They threw money on the table and walked about. We closed the restaurant, but the bar remained open. The bikers stayed until I closed the bar. After I cashed in the till, I got on my bicycle to head home. The bikers were staying at the hotel. They were lingering in the parking lot as I rode off.

Two blocks into my ride home, a car was speeding down the street and hit another car, which swerved off the road, 10 feet in front of me. The bikers heard the crash and got to the scene within seconds to see if I was alright.

I was a little shaky, but just fine. I got a good look at the driver of car who caused the accident and drove off. Some of them waited with me while the police arrived. What I didn't know is that one of the bikers chased the hit and run driver until the police caught up with her. She was brought to the police station, and I was asked to identify her. (You bet, I did.)

The biker who waited with me was named Mike. "Mike of the Detroit Penetrators." His gang was in town for a gathering of bike clubs in a nearby quarry park. He invited me to join their party the next day.

Curious to see what it was like - and I can't believe my mom is reading this - I went. I dragged a friend with me; who was pretty intimidated by the scene. When I spotted Mike, he had a gift for me.

A hollowed point bullet. He said, "Little lady, the next time someone gives you trouble like last night, you just show them this, and tell them you know how to use it."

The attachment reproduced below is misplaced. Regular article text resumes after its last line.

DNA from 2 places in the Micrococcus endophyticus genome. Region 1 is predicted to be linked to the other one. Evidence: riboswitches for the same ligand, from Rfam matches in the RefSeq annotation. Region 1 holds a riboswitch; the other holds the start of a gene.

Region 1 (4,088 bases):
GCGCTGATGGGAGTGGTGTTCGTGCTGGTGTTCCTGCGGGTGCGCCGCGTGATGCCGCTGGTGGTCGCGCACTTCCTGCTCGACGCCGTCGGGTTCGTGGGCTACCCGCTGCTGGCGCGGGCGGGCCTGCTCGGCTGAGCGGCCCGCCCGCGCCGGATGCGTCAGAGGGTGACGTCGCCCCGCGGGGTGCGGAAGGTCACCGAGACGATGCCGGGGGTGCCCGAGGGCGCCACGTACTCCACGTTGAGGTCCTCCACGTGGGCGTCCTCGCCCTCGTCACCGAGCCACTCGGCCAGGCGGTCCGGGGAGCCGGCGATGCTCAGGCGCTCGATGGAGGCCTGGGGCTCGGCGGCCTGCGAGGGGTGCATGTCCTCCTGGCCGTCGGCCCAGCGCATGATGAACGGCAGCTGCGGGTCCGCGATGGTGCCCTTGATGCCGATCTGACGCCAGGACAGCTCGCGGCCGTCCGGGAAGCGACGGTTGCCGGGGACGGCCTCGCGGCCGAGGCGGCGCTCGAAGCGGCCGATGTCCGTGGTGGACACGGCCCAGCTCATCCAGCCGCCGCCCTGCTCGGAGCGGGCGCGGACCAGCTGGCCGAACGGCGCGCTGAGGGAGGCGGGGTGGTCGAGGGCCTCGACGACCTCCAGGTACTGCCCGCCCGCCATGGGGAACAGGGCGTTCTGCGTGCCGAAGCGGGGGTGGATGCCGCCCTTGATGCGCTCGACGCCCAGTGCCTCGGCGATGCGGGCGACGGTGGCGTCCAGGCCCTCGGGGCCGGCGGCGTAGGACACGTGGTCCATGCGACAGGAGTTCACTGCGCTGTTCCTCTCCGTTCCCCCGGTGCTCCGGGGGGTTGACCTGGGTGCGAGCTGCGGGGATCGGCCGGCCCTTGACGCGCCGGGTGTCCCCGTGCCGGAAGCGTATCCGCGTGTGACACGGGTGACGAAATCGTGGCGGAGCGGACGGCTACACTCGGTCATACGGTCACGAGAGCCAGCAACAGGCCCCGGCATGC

He let me sit on his bike. We stuck around for the turkey shoot. Which was kind of sad because they were actually shooting at a dead turkey hanging in a tree.

My friend was getting pretty nervous after about 20 minutes, so I thanked them all for being there for me. As I gave him one last hug good-bye Mike said, "You took care of us - so we took care of you."

#90 of 90in90 for #LUBlogTribe

I've had some fun with this blog challenge. I don't think I'll stop. I may not be as consistent with the writing - because I want to put some of my energy into writing more on the ArtsLehigh blog; and maybe a little more on a third blog that is more about my developing theories of arts engagement in higher education. I also guest blog for the Americans for the Arts, and I've got some more research projects on the shelf.

Today's inspiration led me to locate my memory jar to find the bullet. When I was digging around the jar, I re-discovered a bunch of mementos and tidbits of things that all have a story. Blogging has become somewhat therapeutic. Unless I need to write about my boring, busy life, or vent about parenting, or some other banal topic, I'll dig out something in the jar and write the story about it. If nothing else, I'm sure it'll give my mom something to talk about at her next book club meeting.

Thanks to everyone for reading and commenting.